WANG LAW FIRM Let a former scientist handle your immigration affairs

 
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Sample Cases (Outstanding professors or researchers)

EB1B-50: The beneficiary was a chemical and biochemical scientist working at a small US company with three full-time researchers. He received PhD in the United States and published more than ten journal papers. These publications were modestly cited by others. The petition was filed in 2013 and approved several weeks later.

EB1B-49: The beneficiary was a physical scientist (materials science) working at a small US company. He received PhD in the United States and published three journal papers and some conference papers. These publications were cited about 40 times. The petition was filed in 2012 and approved several days later.

EB1B-48: The beneficiary was a chemical scientist (analytical chemistry) working at a small US company. He received PhD in the United States and published a few papers in international journals. The petition was filed in 2012 and approved several days later.

EB1B-47: The beneficiary was a medical scientist (research on aging) at a small research institute. She received PhD in the United States and published several papers in international journals. The petition was filed in 2012 and approved several days later.

EB1B-46: The beneficiary was a medical scientist (prion disease and cancer research) at a US medical school. He received PhD in a foreign country and published about 20 papers in international journals. The petition was filed in 2012 and approved several days later.

EB1B-45: The beneficiary was a medical scientist (cardiovascular diseases and syndrome) at a US university medical school. He received PhD in a foreign country and published about 40 papers in international journals. The petition was filed in 2012 and approved two months later.

EB1B-44: The beneficiary was an Instructor (bone repair and regeneration) at a US university. She received PhD in a foreign country and published four papers in international journals. The petition was filed in 2012 and approved several days later. No RFE.

EB1B-43: The beneficiary was a tenure-track Assistant Professor (civil engineering) at a US company. He received PhD degree in the United States and published several journal and conference papers. The petition was filed in 2012 and approved two weeks later. No RFE.

EB1B-42: The beneficiary was a staff engineer (power systems) at a US company. He received PhD degree in the United States and published over ten journal and conference papers. The petition was filed in 2012 and approved one month later. No RFE.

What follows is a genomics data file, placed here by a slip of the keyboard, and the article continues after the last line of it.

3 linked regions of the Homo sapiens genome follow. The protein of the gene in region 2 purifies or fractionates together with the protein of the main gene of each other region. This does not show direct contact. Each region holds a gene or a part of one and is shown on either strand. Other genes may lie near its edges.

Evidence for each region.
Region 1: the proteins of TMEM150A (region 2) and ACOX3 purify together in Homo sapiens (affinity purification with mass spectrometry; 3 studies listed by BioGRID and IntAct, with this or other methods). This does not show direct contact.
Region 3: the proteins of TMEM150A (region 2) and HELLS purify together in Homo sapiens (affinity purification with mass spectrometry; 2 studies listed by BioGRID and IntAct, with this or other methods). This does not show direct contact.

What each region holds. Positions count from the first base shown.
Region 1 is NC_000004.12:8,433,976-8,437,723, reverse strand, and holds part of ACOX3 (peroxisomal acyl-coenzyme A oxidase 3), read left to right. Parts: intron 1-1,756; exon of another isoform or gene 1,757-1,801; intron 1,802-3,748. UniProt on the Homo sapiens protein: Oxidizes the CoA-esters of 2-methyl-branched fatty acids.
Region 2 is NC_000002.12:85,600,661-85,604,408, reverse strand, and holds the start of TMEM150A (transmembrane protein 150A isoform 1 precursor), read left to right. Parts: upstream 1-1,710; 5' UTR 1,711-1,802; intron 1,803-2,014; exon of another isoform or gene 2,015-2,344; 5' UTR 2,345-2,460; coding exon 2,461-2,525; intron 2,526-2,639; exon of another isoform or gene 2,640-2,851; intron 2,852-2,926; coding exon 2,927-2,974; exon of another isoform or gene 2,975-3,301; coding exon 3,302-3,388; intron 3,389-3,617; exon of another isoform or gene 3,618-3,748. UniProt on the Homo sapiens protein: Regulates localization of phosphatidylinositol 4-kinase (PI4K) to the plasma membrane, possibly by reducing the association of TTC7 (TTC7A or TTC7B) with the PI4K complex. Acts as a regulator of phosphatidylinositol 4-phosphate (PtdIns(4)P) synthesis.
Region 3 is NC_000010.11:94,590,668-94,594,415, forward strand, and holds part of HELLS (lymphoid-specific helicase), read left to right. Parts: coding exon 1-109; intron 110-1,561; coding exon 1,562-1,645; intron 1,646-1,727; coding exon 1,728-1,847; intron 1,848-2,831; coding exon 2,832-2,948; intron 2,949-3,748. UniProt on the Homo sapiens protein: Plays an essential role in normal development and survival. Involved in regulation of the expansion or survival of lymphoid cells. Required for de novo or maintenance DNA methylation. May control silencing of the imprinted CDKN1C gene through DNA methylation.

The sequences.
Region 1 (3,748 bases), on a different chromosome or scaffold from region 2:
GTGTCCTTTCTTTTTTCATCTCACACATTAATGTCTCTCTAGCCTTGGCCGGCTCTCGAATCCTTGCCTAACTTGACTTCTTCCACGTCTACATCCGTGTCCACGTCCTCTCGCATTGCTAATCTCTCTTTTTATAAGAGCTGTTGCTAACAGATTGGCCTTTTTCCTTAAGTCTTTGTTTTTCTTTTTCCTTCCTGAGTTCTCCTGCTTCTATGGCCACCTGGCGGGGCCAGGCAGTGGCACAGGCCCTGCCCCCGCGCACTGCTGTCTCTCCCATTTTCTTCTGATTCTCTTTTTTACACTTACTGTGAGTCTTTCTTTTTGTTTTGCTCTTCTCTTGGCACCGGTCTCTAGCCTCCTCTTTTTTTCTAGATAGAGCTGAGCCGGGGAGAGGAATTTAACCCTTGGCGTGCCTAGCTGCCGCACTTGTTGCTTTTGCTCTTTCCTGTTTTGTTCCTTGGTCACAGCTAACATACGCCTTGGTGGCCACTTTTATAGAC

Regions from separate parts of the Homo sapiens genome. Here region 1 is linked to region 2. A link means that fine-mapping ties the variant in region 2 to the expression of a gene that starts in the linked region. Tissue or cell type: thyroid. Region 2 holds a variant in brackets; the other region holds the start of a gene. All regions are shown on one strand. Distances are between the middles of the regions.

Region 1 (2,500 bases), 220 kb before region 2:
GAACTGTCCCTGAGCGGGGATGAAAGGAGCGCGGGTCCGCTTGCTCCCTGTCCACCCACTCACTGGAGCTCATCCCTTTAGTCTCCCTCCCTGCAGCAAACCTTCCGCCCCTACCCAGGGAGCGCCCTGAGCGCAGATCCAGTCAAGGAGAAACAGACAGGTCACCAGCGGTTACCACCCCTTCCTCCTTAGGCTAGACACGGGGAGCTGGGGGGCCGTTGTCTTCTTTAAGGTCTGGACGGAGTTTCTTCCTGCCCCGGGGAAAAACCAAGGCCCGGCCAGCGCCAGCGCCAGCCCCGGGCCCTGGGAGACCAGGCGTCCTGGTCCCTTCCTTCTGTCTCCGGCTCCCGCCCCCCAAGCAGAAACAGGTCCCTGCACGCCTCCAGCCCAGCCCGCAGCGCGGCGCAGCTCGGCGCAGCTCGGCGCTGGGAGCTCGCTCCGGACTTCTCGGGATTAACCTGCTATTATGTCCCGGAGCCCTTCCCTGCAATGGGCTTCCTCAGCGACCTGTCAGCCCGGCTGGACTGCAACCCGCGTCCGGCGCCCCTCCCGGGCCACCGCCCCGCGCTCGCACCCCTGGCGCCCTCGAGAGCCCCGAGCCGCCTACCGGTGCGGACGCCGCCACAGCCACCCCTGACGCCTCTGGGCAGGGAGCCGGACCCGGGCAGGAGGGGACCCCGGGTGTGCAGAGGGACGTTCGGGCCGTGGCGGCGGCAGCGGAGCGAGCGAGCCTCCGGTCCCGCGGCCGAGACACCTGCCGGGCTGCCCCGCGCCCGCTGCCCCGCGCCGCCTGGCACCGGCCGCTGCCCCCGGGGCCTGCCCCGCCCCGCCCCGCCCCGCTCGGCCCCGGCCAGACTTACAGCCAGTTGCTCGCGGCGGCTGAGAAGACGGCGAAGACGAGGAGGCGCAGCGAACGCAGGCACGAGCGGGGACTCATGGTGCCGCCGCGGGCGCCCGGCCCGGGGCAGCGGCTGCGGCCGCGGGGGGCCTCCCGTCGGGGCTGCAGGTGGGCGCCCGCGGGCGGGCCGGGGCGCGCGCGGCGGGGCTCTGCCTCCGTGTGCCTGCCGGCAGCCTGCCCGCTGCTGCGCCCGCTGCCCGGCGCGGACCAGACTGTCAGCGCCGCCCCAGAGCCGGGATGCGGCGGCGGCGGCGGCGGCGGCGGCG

EB1B-41: The beneficiary was a research scientist (biotechnology) at a US company. She received PhD degree in the United States and published four original research articles. The petition was filed in 2012 and approved three months later.

EB1B-40: The beneficiary was a research scientist (cardiovascular biology) at a US medical school. She received PhD degree in a foreign country. The petition was filed in 2012 and approved several days later with the request of premium processing service.

EB1B-39: The beneficiary was a research scientist (structural biology) at a US cancer research and treatment hospital. He received PhD degree in a foreign country. The petition was filed in 2012 and approved several days later with the request of premium processing service.

EB1B-38: The beneficiary was a research scientist at a US medical school. He received PhD degree in Pharmacology in a foreign country. The petition was filed in 2012 and approved several days later with the request of premium processing service.

EB1B-37: The beneficiary was a research scientist at a US medical school. He received a M.S degree in the United States and published three original research articles. The petition was filed in March 2012 and approved in April 2012, without the request of premium processing service.

EB1B-36: The beneficiary was a tenure-track Assistant Professor of Computer and Electronic Engineering at a US public university. He published numerous research articles and made significant original contributions. The petition was filed in 2012 and approved several days later.

EB1B-35: The beneficiary was a biomaterials scientist and worked as a research scientist at a US university. He also earned PhD in the United States. The petition was filed in 2012 and approved several days later.